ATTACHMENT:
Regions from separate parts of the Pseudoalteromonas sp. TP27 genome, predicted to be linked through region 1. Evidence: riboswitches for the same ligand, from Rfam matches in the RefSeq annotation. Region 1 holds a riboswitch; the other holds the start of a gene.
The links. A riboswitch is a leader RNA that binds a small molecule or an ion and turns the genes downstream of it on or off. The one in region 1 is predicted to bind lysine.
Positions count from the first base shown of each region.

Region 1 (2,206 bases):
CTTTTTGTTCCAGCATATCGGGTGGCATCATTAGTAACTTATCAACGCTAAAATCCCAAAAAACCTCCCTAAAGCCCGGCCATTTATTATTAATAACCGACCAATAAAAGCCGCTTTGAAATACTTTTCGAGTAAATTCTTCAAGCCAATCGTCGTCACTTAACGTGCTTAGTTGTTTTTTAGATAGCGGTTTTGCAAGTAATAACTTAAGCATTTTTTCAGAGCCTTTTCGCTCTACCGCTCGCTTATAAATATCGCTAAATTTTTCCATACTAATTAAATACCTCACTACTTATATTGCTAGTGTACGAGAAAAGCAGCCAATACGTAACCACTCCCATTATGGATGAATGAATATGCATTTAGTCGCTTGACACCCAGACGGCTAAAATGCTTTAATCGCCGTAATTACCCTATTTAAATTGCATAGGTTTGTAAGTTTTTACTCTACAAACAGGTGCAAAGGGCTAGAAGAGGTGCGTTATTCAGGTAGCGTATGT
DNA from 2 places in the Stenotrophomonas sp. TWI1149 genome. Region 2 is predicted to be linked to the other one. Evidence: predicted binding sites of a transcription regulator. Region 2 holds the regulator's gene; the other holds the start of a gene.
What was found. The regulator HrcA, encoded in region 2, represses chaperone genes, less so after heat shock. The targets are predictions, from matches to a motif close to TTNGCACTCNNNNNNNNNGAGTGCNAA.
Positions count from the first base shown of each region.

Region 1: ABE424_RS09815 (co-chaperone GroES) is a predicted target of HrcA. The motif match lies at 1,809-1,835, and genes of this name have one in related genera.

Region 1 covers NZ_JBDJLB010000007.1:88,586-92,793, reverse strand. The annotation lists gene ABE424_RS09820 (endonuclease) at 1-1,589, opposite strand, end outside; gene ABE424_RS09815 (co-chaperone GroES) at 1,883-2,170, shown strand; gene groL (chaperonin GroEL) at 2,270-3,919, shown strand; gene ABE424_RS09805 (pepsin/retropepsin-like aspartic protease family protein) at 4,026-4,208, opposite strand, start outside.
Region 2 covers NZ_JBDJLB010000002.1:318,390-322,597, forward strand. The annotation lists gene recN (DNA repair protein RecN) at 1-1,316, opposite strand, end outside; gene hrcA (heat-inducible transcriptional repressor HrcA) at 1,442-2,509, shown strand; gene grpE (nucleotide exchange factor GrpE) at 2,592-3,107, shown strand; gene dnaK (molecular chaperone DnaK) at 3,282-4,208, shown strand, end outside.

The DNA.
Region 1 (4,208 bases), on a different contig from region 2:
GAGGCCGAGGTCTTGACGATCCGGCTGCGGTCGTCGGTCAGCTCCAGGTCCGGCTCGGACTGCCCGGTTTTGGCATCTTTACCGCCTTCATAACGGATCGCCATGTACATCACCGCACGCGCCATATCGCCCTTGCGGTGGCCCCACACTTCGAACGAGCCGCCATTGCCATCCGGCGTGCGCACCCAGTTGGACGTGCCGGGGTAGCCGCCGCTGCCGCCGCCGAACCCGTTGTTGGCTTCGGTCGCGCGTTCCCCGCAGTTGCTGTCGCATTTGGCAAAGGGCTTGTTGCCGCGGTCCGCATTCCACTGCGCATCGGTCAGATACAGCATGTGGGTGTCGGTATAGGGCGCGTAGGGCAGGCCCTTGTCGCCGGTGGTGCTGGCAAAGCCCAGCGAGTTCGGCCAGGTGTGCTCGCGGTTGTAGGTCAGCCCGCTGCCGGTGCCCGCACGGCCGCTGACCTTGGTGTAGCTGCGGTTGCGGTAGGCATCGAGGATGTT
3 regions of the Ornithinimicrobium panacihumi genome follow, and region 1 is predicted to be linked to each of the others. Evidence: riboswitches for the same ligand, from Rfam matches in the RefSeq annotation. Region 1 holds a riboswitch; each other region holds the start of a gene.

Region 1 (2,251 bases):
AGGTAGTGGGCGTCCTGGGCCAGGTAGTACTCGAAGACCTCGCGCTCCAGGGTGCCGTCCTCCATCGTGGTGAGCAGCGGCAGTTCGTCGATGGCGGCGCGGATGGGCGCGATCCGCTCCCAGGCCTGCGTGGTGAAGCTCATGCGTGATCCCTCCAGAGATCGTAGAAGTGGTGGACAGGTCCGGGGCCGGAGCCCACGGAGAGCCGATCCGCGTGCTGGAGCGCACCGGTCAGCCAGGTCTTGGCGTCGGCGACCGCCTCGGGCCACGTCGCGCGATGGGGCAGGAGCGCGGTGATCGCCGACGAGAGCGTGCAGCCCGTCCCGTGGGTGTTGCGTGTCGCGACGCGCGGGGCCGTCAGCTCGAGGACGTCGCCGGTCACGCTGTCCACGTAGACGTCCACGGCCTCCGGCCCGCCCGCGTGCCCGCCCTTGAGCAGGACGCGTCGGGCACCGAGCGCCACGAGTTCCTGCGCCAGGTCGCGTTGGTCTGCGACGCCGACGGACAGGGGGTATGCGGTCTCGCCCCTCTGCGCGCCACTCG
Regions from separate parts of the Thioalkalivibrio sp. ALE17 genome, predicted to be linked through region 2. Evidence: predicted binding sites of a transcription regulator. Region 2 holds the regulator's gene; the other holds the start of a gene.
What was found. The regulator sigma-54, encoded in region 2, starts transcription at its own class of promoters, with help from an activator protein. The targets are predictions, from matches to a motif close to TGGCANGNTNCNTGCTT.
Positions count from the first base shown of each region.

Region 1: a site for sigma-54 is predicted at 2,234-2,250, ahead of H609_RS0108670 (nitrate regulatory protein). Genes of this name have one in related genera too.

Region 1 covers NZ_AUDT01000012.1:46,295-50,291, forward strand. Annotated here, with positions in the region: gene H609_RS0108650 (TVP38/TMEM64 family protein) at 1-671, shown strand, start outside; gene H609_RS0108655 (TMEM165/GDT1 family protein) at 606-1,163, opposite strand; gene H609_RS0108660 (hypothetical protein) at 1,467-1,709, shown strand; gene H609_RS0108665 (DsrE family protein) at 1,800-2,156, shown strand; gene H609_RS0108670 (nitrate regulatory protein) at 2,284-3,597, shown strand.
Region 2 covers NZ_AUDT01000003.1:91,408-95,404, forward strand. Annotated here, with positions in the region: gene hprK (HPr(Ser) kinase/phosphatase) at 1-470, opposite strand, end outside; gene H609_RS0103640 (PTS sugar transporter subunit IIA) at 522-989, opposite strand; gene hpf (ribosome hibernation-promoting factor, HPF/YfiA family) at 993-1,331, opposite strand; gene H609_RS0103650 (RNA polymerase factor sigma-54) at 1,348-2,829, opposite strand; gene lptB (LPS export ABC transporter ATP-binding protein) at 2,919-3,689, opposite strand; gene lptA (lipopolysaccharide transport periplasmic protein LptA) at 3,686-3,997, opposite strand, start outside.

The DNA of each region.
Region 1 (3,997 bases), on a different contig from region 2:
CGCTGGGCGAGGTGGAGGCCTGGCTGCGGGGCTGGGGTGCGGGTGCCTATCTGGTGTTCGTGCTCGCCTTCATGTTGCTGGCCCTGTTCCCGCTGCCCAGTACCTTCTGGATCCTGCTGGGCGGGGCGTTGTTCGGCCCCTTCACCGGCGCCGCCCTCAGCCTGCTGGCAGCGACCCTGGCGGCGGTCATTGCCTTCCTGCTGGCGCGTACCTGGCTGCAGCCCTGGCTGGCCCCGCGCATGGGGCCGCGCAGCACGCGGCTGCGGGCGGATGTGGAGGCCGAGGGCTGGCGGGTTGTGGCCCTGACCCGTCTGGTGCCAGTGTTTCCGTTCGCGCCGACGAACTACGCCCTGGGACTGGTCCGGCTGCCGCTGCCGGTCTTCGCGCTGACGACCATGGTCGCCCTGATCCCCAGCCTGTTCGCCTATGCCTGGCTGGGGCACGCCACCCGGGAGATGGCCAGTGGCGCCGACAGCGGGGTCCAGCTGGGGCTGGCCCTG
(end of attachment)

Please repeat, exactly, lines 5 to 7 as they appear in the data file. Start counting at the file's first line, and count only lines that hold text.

CTTTTTGTTCCAGCATATCGGGTGGCATCATTAGTAACTTATCAACGCTAAAATCCCAAAAAACCTCCCTAAAGCCCGGCCATTTATTATTAATAACCGACCAATAAAAGCCGCTTTGAAATACTTTTCGAGTAAATTCTTCAAGCCAATCGTCGTCACTTAACGTGCTTAGTTGTTTTTTAGATAGCGGTTTTGCAAGTAATAACTTAAGCATTTTTTCAGAGCCTTTTCGCTCTACCGCTCGCTTATAAATATCGCTAAATTTTTCCATACTAATTAAATACCTCACTACTTATATTGCTAGTGTACGAGAAAAGCAGCCAATACGTAACCACTCCCATTATGGATGAATGAATATGCATTTAGTCGCTTGACACCCAGACGGCTAAAATGCTTTAATCGCCGTAATTACCCTATTTAAATTGCATAGGTTTGTAAGTTTTTACTCTACAAACAGGTGCAAAGGGCTAGAAGAGGTGCGTTATTCAGGTAGCGTATGT
DNA from 2 places in the Stenotrophomonas sp. TWI1149 genome. Region 2 is predicted to be linked to the other one. Evidence: predicted binding sites of a transcription regulator. Region 2 holds the regulator's gene; the other holds the start of a gene.
What was found. The regulator HrcA, encoded in region 2, represses chaperone genes, less so after heat shock. The targets are predictions, from matches to a motif close to TTNGCACTCNNNNNNNNNGAGTGCNAA.